On June 5, the white spots had grown to a diameter of around 3 mm to 4 mm, with 1 mm green/blue patches in places. More areas of growth had appeared. Condensation also appeared on the clingfilm, which made observations a little awkward.

My mould was respiring! I was so proud. My very own baby mould; they grow up so fast.

By June 9, no more spots were appearing. And it's probably a good thing, because it was getting a little crowded in there, and the patches were beginning to fight among themselves. I did NOT want to have to step in there and break anything up.


The Mould Boyz

Seventeen separate areas of mould were counted. Most of the mould was clinging to the edges of the soup on the container, with a few patches in the centre. The patches in the centre resembled blisters lying just on or beneath the surface. They were milky in appearance, and slightly jelly-like, measuring 0.5 cm to 1.0 cm in diameter. Delicious.

The patches around the edge were either white, or white with green/blue areas. The white patches had stalks, while the green/blue mould was furry in texture. These patches measured around 1.5 cm to 2.5 cm across. I've seen this furry mould before; it normally inhabits the bit of sandwich you've just put into your mouth. You know this, because there's half a patch of mould left when you look at your meal.

Analysis of results

Each area of growth probably represents one fungus, which arose from one fungal spore. My result was: 17 fungal spores per 7.5 x 10-4 m3 air.

To find the number of fungal spores per cubic metre of air:

= fungal spores per m3

= 2.3 x 104 fungal spores m-3 (2 significant figures)

I could work out the total number of fungal spores in the air in my whole kitchen; but frankly, I'd rather not know! I'm quite happily living in blissful ignorance, and perpetuating the dastardly rumour that I am, in fact, a great wife who cooks, cleans, maintains her rather great bottom AND makes interesting conversation that does not involve mould.

Critical thinking

The density of fungal spores I obtained is almost certainly an underestimate of the true density. This does not make me happy. I thought 22,666 spores per cubic metre was quite alarming enough.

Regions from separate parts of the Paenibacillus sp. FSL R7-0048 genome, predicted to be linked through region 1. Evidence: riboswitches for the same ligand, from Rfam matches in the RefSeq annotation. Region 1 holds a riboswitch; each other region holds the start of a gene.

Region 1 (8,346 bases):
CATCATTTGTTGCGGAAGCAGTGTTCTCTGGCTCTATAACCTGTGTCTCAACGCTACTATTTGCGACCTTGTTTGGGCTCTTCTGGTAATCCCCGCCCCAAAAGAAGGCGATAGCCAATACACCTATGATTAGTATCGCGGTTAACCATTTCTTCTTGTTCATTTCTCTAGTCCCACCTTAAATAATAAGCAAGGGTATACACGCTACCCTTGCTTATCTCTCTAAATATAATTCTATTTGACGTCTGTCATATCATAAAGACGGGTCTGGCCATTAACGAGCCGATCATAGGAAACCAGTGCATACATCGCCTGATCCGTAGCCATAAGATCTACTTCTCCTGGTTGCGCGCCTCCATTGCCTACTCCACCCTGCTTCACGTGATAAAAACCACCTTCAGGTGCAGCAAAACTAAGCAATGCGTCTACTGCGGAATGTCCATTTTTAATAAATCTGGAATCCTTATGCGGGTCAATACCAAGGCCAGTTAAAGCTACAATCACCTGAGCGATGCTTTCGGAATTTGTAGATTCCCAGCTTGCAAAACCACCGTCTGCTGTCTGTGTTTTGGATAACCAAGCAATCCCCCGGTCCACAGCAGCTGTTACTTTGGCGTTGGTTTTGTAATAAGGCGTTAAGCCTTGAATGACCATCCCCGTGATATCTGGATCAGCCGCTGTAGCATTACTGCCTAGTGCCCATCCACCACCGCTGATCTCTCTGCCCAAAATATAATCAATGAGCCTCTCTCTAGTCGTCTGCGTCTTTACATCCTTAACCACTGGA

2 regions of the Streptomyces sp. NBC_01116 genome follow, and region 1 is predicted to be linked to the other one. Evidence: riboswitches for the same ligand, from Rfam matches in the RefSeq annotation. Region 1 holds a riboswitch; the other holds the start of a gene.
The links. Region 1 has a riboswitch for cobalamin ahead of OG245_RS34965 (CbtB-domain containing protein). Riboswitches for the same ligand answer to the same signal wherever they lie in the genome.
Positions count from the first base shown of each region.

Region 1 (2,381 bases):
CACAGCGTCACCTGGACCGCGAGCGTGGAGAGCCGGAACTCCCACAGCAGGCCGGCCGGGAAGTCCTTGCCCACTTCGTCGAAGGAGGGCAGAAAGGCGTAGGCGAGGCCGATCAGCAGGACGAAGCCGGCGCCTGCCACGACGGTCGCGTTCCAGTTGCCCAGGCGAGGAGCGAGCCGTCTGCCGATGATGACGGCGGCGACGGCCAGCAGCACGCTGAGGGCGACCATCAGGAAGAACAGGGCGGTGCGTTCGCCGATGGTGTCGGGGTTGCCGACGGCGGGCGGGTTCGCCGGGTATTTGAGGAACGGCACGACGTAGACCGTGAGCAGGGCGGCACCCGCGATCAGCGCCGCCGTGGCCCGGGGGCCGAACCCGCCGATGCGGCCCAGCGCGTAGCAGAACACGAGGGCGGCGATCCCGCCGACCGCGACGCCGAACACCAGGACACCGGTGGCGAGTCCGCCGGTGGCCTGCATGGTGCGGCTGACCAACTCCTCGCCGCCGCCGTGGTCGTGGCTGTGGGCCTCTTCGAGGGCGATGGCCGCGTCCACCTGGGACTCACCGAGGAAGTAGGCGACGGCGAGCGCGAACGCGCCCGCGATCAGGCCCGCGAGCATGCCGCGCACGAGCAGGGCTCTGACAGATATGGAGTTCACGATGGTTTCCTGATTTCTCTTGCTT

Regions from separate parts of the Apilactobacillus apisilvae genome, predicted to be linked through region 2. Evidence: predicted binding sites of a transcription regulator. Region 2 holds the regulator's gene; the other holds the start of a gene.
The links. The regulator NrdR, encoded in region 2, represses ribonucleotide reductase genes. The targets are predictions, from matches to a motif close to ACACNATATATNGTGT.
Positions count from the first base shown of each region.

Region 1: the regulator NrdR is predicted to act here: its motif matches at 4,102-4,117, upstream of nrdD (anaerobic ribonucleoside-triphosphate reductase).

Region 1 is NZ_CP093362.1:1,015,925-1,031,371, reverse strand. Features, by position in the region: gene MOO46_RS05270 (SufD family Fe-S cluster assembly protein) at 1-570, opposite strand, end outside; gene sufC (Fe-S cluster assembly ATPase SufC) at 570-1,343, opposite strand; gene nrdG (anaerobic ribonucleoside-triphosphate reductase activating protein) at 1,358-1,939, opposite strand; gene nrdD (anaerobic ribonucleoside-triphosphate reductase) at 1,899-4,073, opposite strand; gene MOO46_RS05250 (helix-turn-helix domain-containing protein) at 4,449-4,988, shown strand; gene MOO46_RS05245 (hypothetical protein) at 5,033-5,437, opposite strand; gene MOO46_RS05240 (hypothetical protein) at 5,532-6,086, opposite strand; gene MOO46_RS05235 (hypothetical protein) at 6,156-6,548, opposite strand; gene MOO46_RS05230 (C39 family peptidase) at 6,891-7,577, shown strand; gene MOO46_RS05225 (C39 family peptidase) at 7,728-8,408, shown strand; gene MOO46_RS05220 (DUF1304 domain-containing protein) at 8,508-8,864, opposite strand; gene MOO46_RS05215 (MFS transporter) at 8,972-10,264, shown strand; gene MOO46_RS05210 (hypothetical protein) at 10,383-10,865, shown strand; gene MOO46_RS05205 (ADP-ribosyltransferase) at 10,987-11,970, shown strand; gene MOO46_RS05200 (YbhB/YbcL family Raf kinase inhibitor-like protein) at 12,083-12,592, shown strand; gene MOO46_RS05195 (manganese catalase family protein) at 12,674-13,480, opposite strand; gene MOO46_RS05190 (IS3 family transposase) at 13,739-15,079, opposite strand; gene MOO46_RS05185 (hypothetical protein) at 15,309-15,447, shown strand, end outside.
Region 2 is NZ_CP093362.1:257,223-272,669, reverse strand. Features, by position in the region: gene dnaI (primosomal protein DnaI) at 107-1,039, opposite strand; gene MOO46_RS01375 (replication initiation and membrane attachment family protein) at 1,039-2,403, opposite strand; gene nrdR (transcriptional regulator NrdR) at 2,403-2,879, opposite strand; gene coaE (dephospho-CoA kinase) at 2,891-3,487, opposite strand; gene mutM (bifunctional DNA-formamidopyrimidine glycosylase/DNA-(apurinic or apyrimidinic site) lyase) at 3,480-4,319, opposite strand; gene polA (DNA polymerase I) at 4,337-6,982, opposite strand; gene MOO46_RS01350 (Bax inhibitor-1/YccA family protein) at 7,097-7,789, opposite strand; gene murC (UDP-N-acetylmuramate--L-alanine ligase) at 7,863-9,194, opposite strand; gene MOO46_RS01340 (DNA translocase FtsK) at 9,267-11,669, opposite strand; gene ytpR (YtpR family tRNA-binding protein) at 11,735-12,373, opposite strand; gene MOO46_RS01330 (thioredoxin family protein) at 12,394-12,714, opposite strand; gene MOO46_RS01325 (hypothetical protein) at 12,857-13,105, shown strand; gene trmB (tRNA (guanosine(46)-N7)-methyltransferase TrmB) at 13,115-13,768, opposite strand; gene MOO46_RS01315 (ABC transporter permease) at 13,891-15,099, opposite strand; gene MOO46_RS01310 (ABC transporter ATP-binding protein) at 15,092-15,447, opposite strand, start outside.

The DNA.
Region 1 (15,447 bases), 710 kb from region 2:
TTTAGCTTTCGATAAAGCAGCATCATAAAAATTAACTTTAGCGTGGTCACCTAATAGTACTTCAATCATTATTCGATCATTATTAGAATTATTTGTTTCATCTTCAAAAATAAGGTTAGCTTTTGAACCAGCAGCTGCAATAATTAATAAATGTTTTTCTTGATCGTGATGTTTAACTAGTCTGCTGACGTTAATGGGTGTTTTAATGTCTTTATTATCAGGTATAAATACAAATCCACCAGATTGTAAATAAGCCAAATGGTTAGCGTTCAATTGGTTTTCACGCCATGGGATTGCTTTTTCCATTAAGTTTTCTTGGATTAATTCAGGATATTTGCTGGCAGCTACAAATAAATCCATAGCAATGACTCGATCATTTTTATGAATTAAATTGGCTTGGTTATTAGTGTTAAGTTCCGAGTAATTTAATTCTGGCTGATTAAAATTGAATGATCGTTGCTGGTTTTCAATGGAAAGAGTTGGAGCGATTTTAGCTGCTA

Assumptions were made that the number of fungal spores in the air are evenly distributed throughout the room; this is unlikely to be the case, especially with movement of air. It may be that not all the spores trapped in the container grew into patches of mould. It was also assumed that all spores had grown into mould when I ended the experiment; this may not be the case.

Further investigations

We were supposed to think about what else we could investigate. But really, the only thing that came to mind was the mating habits of fungus. I suspect I've been staring at a screen for too long...

My next activity involves researching Leontopithecus rosalia. Stay tuned!

Permalink 1 comment (latest comment by David Smith, Friday, 10 June 2011, 12:47)
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Blue hair, yellow sweater, big smile

An experiment to investigate light in the style of a pirate

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Edited by Vicky Fraser, Tuesday, 12 Apr 2011, 21:32

I have had a lovely weekend in the sunshine, much of which has been spent outside in our garden, under the beautiful cherry tree, on our new garden furniture. I've been pottering around, weeding the vegetables, planting more seeds, and watching the cats chase motes of dust.

In between, I've been studying hard - book 3, Energy and Light. I'm almost there; I've completed most of TMA03; all I needed to do was Activity 11.1 - Investigating Light.

Joe and I liberated a cardboard document box from his offices, and I planned my experiment. It is set out below, just as it is in my folder (with perhaps just one or two embellishments, and an extra instructive illustration). Some of the details have been changed and the first-person voice has been used because the write up was part of the assessment, and so cannot be made public for fear someone may plagiarise me. So some of this may or may not be true!